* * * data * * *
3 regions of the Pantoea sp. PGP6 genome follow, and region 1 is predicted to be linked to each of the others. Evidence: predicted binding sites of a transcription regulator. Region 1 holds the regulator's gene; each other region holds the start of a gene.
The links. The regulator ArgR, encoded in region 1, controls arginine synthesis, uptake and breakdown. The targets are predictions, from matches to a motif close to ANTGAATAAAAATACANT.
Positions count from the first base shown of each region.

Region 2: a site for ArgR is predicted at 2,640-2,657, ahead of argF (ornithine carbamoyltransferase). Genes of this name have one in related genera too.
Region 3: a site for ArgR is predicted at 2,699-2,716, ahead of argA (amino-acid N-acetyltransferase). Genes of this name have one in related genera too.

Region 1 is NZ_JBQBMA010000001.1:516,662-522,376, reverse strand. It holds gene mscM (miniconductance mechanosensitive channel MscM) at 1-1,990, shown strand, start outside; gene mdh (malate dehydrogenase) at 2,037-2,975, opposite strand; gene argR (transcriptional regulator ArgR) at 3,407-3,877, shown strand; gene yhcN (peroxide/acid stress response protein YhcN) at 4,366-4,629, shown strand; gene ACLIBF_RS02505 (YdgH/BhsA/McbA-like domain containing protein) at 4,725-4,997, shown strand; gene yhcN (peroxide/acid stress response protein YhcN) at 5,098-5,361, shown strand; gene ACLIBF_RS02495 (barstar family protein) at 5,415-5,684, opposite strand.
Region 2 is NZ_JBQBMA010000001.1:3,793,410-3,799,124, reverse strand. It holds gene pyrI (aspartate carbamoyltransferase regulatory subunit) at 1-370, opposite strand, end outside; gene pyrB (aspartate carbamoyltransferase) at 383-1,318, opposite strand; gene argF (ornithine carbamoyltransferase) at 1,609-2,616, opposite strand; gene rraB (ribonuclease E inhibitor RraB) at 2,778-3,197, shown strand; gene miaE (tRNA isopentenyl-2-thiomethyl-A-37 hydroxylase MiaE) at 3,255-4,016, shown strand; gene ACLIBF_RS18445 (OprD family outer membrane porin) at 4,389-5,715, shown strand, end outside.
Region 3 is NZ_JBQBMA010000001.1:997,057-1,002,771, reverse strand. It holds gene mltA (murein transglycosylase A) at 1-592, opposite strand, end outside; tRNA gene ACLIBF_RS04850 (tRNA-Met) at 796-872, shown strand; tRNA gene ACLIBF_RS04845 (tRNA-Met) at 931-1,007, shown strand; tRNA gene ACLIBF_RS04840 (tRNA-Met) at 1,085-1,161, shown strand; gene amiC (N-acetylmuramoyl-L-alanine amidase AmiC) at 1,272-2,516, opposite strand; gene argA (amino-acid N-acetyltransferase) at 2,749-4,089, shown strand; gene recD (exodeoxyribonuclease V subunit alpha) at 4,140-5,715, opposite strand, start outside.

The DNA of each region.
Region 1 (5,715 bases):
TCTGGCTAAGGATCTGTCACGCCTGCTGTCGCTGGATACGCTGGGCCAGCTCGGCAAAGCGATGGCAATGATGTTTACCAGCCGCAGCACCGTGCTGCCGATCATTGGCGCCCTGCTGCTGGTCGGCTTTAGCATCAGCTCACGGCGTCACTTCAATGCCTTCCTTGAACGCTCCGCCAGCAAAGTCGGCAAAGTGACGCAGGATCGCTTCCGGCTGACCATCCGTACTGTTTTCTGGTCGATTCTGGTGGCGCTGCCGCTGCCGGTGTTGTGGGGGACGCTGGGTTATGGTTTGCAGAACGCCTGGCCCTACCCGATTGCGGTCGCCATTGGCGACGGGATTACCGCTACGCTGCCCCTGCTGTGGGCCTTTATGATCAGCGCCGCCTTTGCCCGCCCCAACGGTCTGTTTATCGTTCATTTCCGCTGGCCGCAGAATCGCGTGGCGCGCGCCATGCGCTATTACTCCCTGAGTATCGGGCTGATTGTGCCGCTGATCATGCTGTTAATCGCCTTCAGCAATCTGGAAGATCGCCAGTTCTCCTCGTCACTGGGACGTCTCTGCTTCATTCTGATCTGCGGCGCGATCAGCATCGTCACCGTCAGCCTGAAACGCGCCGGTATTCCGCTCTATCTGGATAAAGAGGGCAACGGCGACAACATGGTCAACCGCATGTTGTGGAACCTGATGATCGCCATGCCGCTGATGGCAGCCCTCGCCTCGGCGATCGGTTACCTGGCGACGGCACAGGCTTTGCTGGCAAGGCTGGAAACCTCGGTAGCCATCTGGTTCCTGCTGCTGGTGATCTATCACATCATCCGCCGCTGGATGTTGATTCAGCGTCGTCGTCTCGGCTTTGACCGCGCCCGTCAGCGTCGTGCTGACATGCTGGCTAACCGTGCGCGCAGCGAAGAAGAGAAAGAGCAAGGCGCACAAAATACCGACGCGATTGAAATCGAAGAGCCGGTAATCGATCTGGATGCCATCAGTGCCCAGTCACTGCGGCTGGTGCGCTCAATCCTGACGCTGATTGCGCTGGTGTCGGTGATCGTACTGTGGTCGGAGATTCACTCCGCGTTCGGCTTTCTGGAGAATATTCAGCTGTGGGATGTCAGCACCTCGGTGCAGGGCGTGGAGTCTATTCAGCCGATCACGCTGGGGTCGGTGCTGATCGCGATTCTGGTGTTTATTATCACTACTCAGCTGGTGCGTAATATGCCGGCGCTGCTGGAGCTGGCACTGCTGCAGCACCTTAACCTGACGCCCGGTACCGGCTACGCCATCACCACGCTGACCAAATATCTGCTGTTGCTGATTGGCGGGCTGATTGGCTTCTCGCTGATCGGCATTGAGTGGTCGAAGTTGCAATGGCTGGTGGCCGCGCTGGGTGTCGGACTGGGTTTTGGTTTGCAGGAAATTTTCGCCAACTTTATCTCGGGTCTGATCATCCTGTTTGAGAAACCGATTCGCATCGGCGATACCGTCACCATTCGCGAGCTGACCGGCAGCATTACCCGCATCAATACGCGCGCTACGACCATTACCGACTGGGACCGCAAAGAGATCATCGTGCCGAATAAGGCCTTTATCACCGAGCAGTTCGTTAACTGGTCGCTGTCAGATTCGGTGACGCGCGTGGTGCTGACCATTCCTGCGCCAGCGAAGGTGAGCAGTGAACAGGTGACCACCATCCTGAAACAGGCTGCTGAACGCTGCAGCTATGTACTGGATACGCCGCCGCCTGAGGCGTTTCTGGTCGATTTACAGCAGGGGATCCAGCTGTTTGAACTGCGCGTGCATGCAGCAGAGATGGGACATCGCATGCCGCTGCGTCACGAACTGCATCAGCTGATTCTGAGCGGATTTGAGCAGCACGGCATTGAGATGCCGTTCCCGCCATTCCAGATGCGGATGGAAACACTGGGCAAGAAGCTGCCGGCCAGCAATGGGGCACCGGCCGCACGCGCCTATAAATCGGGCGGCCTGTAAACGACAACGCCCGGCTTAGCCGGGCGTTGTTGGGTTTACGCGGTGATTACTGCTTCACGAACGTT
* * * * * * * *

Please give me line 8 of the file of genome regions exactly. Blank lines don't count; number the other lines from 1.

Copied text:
Region 3 is NZ_JBQBMA010000001.1:997,057-1,002,771, reverse strand. It holds gene mltA (murein transglycosylase A) at 1-592, opposite strand, end outside; tRNA gene ACLIBF_RS04850 (tRNA-Met) at 796-872, shown strand; tRNA gene ACLIBF_RS04845 (tRNA-Met) at 931-1,007, shown strand; tRNA gene ACLIBF_RS04840 (tRNA-Met) at 1,085-1,161, shown strand; gene amiC (N-acetylmuramoyl-L-alanine amidase AmiC) at 1,272-2,516, opposite strand; gene argA (amino-acid N-acetyltransferase) at 2,749-4,089, shown strand; gene recD (exodeoxyribonuclease V subunit alpha) at 4,140-5,715, opposite strand, start outside.